But how do you know you’re not walking into a scam, 3,500 miles from home?
| Choose the right site. To pick a reliable home exchange site, go to KnowYourTrade.com, a global directory, advises Nancy Wartik, an home swapping veteran and journalist.|
Not only do you get an overview of the countless home-swapping networks out there, you can find those that attract homeowners from, say, Norway versus France.
| Pay the fee. Many networks charge a modest membership fee to use their services, and it’s worth it. By using a paid service, you’re likely to get more qualified, serious swappers.|
That said, the swaps themselves should be free. If you stumble onto a site that seems to offer amazing homes, but charges a fee for each swap, that’s a red flag that it could be a scam. (Airbnb is an excellent site where people list their homes for rent, but they aren’t swaps.)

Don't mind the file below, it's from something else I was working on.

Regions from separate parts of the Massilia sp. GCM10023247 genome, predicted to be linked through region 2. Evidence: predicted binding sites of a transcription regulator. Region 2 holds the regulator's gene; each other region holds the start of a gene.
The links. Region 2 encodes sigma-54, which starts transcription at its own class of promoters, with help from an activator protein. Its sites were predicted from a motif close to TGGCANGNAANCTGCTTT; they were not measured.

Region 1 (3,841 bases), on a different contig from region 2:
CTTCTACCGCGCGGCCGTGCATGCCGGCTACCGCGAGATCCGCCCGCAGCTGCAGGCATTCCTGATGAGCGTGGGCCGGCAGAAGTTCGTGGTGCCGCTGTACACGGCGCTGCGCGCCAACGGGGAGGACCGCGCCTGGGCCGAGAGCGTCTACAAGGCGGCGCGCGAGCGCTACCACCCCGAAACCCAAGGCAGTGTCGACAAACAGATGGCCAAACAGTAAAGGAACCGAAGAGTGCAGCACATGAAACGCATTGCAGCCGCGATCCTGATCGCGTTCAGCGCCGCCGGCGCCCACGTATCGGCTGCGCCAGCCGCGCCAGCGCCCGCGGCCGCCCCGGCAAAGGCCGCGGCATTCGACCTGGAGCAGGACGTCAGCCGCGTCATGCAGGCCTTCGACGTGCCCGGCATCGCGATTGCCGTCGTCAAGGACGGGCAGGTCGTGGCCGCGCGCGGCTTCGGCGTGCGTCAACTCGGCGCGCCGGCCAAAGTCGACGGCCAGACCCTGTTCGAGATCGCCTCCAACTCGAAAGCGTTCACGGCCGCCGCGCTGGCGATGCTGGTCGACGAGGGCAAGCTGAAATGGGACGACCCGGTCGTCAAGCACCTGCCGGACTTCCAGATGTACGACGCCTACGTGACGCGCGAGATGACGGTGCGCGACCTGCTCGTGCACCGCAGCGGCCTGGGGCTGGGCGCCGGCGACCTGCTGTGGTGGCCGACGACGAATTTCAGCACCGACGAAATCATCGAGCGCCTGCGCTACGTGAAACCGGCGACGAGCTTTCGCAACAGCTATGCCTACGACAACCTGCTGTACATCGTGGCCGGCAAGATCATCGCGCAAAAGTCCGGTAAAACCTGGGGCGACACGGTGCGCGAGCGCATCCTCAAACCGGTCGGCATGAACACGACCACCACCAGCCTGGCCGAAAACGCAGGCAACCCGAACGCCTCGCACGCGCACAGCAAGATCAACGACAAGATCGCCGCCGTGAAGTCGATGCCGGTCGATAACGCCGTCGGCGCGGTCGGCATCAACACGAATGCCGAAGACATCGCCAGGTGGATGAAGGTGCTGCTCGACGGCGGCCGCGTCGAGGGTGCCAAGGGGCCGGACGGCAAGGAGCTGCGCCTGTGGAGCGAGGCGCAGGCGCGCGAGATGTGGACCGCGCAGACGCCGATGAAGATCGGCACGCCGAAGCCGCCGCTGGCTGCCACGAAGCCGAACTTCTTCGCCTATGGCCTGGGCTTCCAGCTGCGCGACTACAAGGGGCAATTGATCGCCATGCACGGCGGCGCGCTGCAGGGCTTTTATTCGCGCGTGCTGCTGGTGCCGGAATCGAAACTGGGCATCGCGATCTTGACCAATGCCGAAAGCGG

| Trust, but verify. “Swapping can be a leap of faith,” says Wartik, but there are plenty of ways to vet potential swap buddies: If the site offers user reviews, read those; and have several email, phone and/or Skype calls.|
You can ask for references, but be prepared to provide your own reference in return.
In the end, home-swapping success comes down to mutual respect—and being practical, adds Kayt Sukel of TravelSavvyMom. If you’re worried about certain precious or private belongings, store them in the basement, in a locked closet, or at a friend’s house.
Mi casa es su casa. Tell us about your home-swapping experiences—the good, the bad, the funny.
photo source: kauiartist's shop on etsy